G#resonating badly

hi everyone.
still troubles with my electric maton (oh yes, maybe buying it wasn't such a good idea - still like it though).
as §I posted a lot of time ago, I noticed the g# -13th fret on the g string was resonating badly, with a really short sustain (close to nothing). 12th and 14th fret were not good either, and it was hard to keep it in tune.
well, I tried to replace tuners, nothing happened. after this operation then I had the idea to check the other g# around, and discovered that the same note on the b string sound bad (not as bad), and that can be noticed on the first string too. open Gstring not so good as well, since it's close to a g# on the first fret. UHM!
not a dead spot on the neck then (as far as I know, those are located in one single place on the neck, not everywhere and note-based).
last chance to save my guitar: can it be caused by a bad quality bridge/tailpiece (as it is factory mounted on MS500s)?!?!?!?
please help!

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you can have more than 1 dead spot on a guitar, this sounds like classic dead spot country.=, and there is very little you can do, i have a Gibson 'Sheryl Crow' signature country and western dreadnaught and it suffers with a dull short sustain dead spot.

hi lee.
then what you mean is: if there is more than one dead spot, it can affect the same note (on different octaves), right?
anyway, a guitar is made like that, it cannot grow dead spots after some time, or it can? is it possible that a company would ship a guitar with such a big problem? I tried a couple of similar guitars in shops, and they did not have that problem.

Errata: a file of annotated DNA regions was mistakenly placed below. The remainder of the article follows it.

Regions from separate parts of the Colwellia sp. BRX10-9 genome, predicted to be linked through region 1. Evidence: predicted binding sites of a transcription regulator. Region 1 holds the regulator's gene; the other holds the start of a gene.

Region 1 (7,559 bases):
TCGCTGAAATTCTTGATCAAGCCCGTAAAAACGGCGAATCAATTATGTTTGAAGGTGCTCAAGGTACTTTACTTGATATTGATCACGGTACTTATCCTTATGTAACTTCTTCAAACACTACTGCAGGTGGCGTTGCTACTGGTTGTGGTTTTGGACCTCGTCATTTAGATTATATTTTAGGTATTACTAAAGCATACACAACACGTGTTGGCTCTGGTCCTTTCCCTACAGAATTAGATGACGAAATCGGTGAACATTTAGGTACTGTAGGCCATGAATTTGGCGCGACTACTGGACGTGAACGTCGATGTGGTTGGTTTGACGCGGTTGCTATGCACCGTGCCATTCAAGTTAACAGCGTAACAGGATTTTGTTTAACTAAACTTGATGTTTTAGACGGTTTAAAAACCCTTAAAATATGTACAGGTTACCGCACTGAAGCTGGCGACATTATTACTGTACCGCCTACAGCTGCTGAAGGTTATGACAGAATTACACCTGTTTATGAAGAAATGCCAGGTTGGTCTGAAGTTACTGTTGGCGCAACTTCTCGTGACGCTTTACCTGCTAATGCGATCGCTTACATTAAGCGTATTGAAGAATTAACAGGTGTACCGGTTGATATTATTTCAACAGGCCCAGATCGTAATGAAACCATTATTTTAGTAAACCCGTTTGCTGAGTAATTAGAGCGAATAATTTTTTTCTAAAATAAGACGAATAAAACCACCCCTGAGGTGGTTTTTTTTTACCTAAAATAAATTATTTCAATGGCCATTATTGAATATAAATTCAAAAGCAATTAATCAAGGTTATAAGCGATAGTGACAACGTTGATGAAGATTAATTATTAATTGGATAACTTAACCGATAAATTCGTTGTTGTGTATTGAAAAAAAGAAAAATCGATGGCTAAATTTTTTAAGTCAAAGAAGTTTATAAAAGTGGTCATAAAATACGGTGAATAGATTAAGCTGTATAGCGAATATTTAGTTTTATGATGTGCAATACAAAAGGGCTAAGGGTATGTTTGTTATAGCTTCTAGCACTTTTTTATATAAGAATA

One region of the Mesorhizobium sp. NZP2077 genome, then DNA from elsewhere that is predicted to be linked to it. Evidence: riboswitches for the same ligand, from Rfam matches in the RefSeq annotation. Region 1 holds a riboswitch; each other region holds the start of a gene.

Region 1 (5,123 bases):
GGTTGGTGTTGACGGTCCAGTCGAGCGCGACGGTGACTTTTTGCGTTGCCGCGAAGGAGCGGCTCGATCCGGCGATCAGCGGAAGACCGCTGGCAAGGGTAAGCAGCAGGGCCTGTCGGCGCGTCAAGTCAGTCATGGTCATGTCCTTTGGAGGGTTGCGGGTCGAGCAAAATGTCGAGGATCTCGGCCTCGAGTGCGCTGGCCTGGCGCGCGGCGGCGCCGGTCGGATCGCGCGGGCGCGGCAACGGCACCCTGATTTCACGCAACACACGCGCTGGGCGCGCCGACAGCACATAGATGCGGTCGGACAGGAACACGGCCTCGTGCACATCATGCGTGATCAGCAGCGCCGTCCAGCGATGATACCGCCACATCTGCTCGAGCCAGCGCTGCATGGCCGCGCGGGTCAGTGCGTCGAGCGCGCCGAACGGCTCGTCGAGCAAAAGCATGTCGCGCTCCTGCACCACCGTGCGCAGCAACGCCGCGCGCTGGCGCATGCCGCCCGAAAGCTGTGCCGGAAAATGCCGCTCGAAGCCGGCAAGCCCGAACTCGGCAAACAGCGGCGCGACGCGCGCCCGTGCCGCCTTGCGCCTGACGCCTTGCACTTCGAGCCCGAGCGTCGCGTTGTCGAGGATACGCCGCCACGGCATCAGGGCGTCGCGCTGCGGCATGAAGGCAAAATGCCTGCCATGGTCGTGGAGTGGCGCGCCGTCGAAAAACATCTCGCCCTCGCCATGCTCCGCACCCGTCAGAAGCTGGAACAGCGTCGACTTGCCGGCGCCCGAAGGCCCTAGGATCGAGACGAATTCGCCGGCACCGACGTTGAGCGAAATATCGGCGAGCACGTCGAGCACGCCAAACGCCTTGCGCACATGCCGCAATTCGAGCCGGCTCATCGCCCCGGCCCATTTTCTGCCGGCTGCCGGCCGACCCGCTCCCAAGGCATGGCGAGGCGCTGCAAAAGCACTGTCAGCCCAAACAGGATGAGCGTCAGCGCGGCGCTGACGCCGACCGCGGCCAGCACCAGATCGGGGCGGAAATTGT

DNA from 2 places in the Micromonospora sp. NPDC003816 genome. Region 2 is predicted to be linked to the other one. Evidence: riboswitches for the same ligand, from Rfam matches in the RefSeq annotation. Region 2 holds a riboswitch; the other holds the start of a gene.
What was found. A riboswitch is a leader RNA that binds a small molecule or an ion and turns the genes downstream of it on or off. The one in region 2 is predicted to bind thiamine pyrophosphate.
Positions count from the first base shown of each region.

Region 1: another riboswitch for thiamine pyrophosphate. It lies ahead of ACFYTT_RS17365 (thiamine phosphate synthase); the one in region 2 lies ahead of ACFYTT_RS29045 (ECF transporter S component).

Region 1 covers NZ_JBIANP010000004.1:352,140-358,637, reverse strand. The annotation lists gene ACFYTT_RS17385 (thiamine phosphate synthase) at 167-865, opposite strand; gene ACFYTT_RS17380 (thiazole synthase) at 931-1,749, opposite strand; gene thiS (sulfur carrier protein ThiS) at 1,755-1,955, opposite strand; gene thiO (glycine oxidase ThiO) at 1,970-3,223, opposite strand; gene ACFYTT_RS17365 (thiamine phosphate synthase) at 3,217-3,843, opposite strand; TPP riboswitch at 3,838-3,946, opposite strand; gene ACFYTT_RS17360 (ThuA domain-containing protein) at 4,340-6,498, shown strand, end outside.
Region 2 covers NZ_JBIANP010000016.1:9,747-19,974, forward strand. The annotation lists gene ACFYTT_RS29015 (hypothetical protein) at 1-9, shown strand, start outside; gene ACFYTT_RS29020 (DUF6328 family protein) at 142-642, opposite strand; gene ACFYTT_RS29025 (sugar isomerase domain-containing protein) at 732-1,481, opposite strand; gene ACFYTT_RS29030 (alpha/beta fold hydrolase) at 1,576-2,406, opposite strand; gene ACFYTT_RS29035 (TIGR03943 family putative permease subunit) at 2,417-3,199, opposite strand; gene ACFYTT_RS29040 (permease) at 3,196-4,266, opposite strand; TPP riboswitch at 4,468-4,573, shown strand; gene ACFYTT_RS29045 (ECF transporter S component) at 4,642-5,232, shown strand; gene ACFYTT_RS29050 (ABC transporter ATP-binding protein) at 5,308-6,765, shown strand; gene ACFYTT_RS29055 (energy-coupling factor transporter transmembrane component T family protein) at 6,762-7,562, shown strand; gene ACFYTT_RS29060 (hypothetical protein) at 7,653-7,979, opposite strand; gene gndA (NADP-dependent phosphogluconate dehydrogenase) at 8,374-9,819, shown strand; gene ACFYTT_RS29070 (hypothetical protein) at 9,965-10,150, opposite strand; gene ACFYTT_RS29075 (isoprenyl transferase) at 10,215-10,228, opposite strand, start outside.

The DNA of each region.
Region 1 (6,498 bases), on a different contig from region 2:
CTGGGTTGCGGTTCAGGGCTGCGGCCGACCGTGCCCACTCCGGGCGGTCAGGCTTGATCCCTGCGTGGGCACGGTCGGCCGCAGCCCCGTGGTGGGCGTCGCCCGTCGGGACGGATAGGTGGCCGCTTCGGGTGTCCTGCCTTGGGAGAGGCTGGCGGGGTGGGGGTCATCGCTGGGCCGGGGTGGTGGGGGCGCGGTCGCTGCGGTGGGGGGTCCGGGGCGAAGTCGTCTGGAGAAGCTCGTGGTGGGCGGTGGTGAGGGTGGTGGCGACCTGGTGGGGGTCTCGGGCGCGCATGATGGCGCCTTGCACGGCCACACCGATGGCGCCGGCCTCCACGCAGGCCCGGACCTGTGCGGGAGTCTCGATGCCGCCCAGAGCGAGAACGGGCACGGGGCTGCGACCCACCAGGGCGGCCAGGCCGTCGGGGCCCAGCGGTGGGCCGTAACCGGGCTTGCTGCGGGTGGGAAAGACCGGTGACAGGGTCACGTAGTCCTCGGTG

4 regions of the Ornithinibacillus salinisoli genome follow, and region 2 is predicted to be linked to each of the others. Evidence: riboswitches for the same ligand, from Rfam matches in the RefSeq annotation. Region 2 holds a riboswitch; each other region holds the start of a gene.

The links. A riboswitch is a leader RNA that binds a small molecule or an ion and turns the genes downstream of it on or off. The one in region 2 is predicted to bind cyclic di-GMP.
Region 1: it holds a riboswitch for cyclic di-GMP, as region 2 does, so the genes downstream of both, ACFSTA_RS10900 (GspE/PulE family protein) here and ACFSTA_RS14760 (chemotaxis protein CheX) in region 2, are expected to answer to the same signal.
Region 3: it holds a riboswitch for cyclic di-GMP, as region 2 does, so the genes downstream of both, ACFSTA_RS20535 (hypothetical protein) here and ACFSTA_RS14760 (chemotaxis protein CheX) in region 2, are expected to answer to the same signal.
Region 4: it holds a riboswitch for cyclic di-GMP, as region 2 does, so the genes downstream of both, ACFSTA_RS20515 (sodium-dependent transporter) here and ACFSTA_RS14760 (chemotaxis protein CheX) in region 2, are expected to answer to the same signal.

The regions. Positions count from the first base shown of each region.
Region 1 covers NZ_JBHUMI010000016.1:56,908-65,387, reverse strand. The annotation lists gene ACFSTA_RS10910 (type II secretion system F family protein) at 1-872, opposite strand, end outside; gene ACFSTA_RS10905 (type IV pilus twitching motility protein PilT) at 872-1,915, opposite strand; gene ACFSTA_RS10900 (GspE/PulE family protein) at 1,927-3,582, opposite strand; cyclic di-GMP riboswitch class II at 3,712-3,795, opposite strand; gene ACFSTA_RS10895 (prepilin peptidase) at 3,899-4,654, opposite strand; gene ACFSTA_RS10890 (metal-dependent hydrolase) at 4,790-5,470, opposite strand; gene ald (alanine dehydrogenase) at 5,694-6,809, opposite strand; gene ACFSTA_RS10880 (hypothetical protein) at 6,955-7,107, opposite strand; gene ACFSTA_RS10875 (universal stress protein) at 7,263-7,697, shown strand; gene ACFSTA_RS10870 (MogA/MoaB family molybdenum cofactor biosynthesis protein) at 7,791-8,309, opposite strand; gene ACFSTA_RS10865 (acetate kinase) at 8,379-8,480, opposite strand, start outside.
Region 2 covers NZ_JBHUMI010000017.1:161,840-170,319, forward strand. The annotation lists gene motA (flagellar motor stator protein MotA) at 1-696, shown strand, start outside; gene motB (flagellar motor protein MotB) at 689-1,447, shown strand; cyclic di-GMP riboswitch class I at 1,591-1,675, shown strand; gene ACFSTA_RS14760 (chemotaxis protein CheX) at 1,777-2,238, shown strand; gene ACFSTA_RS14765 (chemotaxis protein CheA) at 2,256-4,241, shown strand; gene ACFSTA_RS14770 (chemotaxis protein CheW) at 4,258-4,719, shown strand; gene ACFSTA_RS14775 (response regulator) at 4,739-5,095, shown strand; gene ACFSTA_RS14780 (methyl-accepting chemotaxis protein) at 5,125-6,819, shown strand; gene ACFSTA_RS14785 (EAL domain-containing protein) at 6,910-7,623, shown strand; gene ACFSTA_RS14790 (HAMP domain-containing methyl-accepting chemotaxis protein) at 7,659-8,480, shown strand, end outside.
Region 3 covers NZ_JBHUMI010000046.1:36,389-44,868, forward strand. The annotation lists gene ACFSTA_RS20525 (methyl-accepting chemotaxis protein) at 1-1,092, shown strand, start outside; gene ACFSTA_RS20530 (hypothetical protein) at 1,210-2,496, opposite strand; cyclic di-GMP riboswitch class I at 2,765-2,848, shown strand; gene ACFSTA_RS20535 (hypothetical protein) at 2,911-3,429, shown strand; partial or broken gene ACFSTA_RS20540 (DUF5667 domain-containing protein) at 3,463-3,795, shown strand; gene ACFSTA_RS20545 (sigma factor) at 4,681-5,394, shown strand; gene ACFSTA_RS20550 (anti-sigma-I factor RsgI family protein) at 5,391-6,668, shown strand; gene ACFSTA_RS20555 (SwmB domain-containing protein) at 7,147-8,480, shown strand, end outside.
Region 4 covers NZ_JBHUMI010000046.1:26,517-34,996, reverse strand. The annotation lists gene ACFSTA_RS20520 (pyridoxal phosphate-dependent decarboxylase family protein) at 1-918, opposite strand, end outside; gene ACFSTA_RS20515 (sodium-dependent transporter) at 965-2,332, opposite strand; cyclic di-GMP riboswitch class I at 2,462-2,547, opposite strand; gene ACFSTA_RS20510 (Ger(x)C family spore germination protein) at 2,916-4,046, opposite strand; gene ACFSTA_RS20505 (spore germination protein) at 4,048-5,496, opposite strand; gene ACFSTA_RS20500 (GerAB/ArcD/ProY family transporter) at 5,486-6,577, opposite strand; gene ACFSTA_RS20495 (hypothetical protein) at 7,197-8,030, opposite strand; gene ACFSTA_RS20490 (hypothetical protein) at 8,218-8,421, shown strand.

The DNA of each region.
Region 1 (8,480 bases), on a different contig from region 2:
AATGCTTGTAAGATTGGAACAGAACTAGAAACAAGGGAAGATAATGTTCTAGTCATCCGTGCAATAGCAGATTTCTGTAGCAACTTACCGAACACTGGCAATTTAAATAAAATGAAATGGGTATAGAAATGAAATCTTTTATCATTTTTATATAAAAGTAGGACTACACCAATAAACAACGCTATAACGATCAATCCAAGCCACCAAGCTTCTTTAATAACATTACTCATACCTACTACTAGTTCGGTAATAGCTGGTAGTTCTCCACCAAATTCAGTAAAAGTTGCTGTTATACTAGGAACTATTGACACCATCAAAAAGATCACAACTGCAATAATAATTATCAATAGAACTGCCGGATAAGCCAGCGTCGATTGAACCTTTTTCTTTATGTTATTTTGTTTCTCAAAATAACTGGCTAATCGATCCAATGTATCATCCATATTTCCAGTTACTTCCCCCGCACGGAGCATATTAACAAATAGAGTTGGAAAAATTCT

unfortunately I cannot figure out when I first noticed this on my guitar, and anyway, the warranty is void now...
I'll send them an email asking for explanations! won't do much I think :cry:
at one point I started to think that the tune-o-matic style bridge could be part of the problem, because it's really poor quality and the saddles are wearing out and it's made of some bad material.
but again... maybe I just have to convince myself I've benn unlucky (and won't do such a mistake again). SAAAAAD (and angry too)

You can try changing your strings for a set containing a wound 4th G string.
it works for some, but not all, a lot of people swear by the elixr brand of polyweb strings for sweetening dead spots.
I dont worry too much about my Gibson Dreadnaught because my dead spot is high on the neck and those note are pretty inaccesible on a Dreadnaught.
But i also have a Gibson Hummingbird which is nearly the same as the Sheryl Crow apart from the finnish and tuners and the Hummingbird sounds as sweet as a nut all along the neck.
Some people say the problem is with the neck, and the density of the neck.
Another possible solution worth trying is something called a 'Fat Finger' which is a kind of clamp you stick on your headstock to improve density and sustain, they are quite cheap too, again they work for some.